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825 Sq. Ft. Solar Powered TechStyle Haus

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This is a 825 sq. ft. modern small home that’s solar powered. It’s called the Techstyle Haus and it’s one of the most efficient homes we’ve ever featured because it creates 50% more energy power than it uses thanks to innovative design, the textile-mounted photovoltaic system, and its solar thermal units.

A dedicated and diverse team from Brown University, Rhode Island School of Design, and the University of Applied Sciences of Erfurt competed it in the 2014 European Solar Decathlon which is an international competition that challenges 20 university teams to compete in ten contests to build a completely solar-powered house.

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825 Sq. Ft. Solar Powered TechStyle Haus


Images © Techstyle Haus

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Related: G-Pod Modern Transforming Shipping Container Tiny House

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Images © Techstyle Haus

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Related: Simple Living as a Family in a Small Modern Dome Home?

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Andrea is a contributor for TinyHouseTalk.com and the Tiny House Newsletter! She has a passion for sharing tiny and small house stories and introducing you to new people, ideas, and homes.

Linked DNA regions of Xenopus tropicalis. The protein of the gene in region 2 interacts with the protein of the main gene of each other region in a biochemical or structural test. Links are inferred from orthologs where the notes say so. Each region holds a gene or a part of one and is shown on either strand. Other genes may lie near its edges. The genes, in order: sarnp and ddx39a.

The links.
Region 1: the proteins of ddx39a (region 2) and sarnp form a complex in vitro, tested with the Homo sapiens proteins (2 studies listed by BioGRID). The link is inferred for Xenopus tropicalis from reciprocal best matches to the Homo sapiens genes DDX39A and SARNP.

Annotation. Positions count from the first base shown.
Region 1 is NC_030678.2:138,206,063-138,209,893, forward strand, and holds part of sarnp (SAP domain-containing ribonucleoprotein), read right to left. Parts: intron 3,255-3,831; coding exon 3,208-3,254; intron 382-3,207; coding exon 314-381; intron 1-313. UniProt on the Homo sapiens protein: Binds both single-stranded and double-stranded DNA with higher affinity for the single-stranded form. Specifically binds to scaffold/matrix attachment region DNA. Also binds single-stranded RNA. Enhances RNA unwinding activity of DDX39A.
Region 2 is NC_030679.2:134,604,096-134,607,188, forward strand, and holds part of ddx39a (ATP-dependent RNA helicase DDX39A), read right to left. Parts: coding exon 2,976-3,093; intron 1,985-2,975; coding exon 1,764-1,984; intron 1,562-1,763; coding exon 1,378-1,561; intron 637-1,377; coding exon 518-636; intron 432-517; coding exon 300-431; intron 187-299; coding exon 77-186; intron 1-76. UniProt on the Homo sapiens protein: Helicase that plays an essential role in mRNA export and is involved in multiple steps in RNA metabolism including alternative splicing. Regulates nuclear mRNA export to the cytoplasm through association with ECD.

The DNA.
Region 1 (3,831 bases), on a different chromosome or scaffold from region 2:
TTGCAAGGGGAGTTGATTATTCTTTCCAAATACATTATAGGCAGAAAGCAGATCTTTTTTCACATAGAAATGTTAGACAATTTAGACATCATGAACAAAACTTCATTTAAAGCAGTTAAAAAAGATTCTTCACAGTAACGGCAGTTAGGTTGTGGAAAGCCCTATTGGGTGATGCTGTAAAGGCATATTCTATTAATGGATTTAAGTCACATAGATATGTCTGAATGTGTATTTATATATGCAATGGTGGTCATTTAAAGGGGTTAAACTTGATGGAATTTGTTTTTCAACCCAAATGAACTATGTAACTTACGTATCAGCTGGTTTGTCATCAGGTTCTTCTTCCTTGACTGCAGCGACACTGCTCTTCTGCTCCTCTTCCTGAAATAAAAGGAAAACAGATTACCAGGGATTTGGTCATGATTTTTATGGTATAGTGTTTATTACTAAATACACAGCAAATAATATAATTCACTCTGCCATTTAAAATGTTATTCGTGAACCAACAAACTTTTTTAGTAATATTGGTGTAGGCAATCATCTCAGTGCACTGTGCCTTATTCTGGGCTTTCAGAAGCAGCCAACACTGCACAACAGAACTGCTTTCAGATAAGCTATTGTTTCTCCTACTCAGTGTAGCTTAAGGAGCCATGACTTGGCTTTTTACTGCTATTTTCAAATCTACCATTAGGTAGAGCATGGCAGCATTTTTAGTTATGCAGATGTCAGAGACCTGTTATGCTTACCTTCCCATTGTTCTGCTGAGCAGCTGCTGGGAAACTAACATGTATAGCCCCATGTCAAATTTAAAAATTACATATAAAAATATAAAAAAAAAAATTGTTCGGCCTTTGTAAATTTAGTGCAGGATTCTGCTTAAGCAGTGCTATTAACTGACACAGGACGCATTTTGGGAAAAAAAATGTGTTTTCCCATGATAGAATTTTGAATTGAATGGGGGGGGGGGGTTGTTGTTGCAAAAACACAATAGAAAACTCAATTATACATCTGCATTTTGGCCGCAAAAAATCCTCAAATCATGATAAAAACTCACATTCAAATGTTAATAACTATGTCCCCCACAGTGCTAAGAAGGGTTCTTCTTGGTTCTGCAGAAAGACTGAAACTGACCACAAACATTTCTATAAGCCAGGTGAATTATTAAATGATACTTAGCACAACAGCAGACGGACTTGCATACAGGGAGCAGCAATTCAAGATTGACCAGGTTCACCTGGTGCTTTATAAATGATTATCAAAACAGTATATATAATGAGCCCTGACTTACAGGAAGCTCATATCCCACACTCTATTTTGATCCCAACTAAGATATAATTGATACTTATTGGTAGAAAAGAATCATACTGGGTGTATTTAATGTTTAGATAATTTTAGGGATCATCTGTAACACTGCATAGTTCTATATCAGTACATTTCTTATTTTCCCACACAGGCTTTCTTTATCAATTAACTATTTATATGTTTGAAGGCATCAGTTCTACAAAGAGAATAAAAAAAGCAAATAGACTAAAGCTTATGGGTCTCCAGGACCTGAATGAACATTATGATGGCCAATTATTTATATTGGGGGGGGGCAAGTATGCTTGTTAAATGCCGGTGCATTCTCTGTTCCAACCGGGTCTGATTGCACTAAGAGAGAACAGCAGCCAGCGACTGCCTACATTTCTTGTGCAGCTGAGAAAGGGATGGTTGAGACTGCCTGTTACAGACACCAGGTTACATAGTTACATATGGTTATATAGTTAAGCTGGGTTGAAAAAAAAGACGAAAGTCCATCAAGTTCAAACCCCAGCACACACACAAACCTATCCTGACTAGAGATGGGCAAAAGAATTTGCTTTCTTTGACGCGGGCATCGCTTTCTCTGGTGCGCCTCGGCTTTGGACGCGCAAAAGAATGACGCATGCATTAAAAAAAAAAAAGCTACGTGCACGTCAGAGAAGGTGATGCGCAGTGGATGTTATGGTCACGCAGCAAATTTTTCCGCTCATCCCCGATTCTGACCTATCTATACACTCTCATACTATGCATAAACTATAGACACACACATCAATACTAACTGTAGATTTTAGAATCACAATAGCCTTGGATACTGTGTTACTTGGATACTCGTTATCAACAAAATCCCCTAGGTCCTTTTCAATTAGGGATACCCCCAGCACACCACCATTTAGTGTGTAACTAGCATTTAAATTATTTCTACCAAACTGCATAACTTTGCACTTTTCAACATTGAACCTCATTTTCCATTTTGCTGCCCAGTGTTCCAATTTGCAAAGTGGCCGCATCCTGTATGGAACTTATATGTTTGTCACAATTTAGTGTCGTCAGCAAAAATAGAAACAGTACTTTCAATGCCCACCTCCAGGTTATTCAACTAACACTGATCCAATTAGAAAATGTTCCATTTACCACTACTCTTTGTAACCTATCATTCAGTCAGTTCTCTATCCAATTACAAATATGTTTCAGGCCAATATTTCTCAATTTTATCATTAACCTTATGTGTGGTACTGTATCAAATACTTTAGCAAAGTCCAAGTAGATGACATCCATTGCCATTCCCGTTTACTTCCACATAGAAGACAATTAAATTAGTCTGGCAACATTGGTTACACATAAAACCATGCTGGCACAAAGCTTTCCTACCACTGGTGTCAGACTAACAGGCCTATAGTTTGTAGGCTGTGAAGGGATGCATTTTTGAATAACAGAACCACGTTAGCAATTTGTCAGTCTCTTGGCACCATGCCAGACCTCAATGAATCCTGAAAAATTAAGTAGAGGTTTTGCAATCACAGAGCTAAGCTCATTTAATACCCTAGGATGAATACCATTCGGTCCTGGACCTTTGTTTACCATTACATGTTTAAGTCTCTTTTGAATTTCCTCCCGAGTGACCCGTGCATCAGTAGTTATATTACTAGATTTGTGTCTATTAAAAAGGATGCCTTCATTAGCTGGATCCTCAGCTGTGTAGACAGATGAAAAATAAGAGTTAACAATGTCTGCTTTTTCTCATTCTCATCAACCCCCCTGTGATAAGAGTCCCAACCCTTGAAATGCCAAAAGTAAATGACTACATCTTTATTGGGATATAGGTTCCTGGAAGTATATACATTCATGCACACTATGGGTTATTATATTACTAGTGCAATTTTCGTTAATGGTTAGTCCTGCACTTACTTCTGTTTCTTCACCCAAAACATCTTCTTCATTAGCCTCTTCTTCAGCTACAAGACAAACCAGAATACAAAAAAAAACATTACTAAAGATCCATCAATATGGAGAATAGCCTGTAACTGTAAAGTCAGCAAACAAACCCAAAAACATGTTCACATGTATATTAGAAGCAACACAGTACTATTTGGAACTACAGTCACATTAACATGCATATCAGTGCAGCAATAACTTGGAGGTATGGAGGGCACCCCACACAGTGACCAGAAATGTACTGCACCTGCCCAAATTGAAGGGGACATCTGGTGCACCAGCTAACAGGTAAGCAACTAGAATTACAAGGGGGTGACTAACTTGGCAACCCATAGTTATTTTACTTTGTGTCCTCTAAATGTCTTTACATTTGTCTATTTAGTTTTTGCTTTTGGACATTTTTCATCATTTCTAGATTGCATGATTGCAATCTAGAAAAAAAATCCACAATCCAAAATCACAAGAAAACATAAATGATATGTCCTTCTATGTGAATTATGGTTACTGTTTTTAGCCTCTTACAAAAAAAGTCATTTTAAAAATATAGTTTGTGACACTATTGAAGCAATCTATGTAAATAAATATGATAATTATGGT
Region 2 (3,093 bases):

{ 20 comments… add one }
  • Deadrock
    September 12, 2015, 1:51 pm

    OK, this makes 2 postings in a row of homes I’d sell a kidney to own. Love this site.

    • Candide33
      September 12, 2015, 11:27 pm

      I know right??? I look forward to getting the newsletter every day. I get some other site’s newsletters but this one is the best! Alex does a great job of hunting down new articles and showcasing Tiny Houses from around the world. He is keeping the momentum of the movement going.

  • Kim W
    September 12, 2015, 3:21 pm

    It’s great that it is energy efficient, but the downstairs space seems very spread out and empty, whereas the up steps bedroom has quite restricted headroom. For anyone not needing all that open space for ballroom dancing or whatever, you could fit one or 2 bedrooms at least downstairs and avoid breaking a leg/neck going up and down that ladder to go to the toilet during the night or carrying things up and down.

    • Patricia Schneider
      September 13, 2015, 12:15 am

      Kim, there is a bedroom downstairs by the living room. However, I would certainly close it in more so that it is not actually feeling and looking like its part of the living room.

      Sorry, when I wanted to make this comment I accidently hit the report button so please disregard that action.

      • Kim W
        September 13, 2015, 3:04 am

        Oops, don’t know how I missed the downstairs bedroom! It is very open and with the huge windows,mI hope there are no close neighbours!

    • eydie
      October 21, 2015, 1:09 am

      I absolutely agree!! it’s a waste of space.

  • Karen
    September 12, 2015, 4:55 pm

    Why are the most energy efficient homes always “space age” looking. Why can’ t a traditional home be just as energy efficient ?

  • Jonnie
    September 12, 2015, 5:22 pm